The other option for ATS protection is the use of current-limiting fuses. The current-limiting ability of fuses limits let-through current and thereby reduces the damaging energy during a fault.  This assures the ATS will be protected even when exposed to very high fault levels, in most cases up to 200 kA. The combination tested fuse class and maximum amp rating is given by ATS manufacturers along with the WCR protection level (See Figure 2, option 4; and Figure 3, column (4)). In addition to the ease in achieving ATS WCR of 200 kA because of their current-limiting ability, fuses are easy to achieve selective coordination, even for high fault currents.

Another important consideration is the availability of ATS options for the different protection options just discussed.  When protected by fuses, typically ATSs with any option can be used and the ATS will have a 200 kA WCR. However, when protected by circuit breakers, the designer or installer must be vigilant to verify the ATS WCR for various configurations or ATS options based on the type of circuit breaker used. The following lists outline some of the ATS characteristics that must be evaluated to adequately specify fuse or circuit breaker protection for ATS WCR.

What determines an ATS’s WCR when protected by fuses

  • Only the switch amp rating and the fuse UL class/max. amp rating. (Almost all ATSs, regardless of manufacturer, amp size, and options used, have a WCR of 200,000 A when protected by current-limiting fuses.)

What determines an ATS’s WCR when protected by a circuit breaker

  • ATS manufacturer (ASCO, Russelectric, Zenith, Cummins, Caterpillar, Eaton, Kohler, etc.)
  • ATS Series (i.e., 300,4000,7000)
  • Voltage (240,480,600)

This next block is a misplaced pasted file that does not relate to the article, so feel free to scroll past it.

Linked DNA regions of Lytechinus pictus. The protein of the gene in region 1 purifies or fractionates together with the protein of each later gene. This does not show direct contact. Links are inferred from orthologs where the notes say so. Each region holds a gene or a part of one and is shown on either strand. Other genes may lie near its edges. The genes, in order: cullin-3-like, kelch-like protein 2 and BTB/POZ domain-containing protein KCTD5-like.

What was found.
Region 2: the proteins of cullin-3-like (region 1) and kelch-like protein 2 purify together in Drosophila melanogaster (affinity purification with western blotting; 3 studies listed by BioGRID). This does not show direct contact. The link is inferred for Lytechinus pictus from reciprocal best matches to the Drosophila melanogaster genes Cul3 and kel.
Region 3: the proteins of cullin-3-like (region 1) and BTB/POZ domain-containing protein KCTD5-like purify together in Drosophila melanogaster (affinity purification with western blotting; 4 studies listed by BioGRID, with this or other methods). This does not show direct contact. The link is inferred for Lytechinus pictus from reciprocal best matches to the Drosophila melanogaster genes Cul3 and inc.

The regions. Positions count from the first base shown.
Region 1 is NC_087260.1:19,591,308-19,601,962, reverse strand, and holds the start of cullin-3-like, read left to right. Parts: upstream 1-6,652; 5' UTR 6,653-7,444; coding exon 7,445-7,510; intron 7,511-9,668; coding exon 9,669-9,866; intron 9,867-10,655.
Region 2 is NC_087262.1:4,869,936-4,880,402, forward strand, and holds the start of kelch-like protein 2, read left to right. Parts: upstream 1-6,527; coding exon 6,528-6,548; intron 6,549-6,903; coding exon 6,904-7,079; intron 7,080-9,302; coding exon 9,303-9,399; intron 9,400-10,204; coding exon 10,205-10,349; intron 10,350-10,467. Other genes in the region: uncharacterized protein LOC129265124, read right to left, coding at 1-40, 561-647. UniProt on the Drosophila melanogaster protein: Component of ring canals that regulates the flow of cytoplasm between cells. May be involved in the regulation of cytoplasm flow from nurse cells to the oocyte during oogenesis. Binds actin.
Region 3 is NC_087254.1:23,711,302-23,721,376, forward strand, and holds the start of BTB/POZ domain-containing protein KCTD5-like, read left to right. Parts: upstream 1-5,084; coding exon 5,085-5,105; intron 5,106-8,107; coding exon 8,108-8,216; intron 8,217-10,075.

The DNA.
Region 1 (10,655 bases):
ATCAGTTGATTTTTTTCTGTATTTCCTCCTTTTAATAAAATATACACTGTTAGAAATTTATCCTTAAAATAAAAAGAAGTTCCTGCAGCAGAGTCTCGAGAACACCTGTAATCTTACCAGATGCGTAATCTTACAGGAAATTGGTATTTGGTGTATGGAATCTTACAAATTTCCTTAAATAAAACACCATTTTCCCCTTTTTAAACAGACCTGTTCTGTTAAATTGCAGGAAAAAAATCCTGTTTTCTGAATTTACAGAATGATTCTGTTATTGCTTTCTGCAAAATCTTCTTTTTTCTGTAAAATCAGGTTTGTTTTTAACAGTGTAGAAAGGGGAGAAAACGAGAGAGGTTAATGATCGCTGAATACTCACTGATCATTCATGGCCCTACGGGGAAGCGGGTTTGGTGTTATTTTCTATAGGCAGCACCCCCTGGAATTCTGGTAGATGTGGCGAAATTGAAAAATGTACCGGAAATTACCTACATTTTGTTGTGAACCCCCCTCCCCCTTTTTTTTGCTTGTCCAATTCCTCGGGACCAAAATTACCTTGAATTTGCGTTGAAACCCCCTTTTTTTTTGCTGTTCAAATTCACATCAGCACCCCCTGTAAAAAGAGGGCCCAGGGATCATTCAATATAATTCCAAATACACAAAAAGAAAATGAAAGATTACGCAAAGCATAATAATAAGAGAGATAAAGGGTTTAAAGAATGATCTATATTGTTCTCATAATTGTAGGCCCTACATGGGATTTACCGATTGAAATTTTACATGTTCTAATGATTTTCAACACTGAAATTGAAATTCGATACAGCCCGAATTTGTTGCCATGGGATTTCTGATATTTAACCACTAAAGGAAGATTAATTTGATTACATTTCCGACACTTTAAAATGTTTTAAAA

• Frame size (amp rating)
  • Bypass/Non-bypass switch
  • Number of poles (2,3,4)
  • Type of neutral (solid, switched, overlapping)
  • Connection type (front/rear connect, mechanical/compression lugs)

As you can see in the second list, many factors define the protection level provided by a circuit breaker. Following the ATS manufacturer’s WCR chart (similar to Figure 3), a specifier or installer cannot be assured that in all applications a circuit breaker will provide adequate protection. Common configurations will actually afford an ATS with a lower WCR in certain cases. For one major manufacturer, an ATS from 260 to 600 A has a 42 kA, 3-cycle WCR at 480 V when protected by an instantaneous trip circuit breaker. However, with a 4-pole overlapping neutral this ATS would only have a rating of 35 kA when protected by an instantaneous circuit breaker. These same ATSs protected by appropriate fuses have a 200 kA WCR.

Another commonly overlooked design concern is the connection type chosen for the ATS. Certain ATSs have optional front, rear, or side connect versions to help accommodate sizing concerns and aid in installation. For instance, an ATS when designed as a rear connect switch is rated for 65 kA WCR with instantaneous trip circuit breaker protection, but it may have only a 50 kA WCR if the front connect version is chosen. Similarly, when protected by a circuit breaker, the WCR for an ATS may vary with the type of cable connections specified. While in most cases the standard connection type for ATS installation is mechanical screw-type lugs, many projects request compression lugs for ATSs. This will, in most cases, also adversely affect the WCR given to an ATS when protected by a circuit breaker. If using fuse protection, these ATS characteristics are a non-issue and the WCR is typically 200 kA.

Proper emergency system design requires full understanding of the relationship between a transfer switch and the systems overcurrent protection. Many factors—such as available fault current, overcurrent device coordination, and even the accessories chosen for a given ATS—could have dramatic impact on protection requirements. By failing to investigate all available options or failing to consider variables during the construction process and over the life of a system, a serious misapplication may occur. Likewise, diminished protection ratings or significant and unnecessary costs and size implications for the ATS may be introduced to a design. With insufficient design scrutiny, these issues may exist during the initial construction process or could surface during the future life of the system.

Hospital ATS example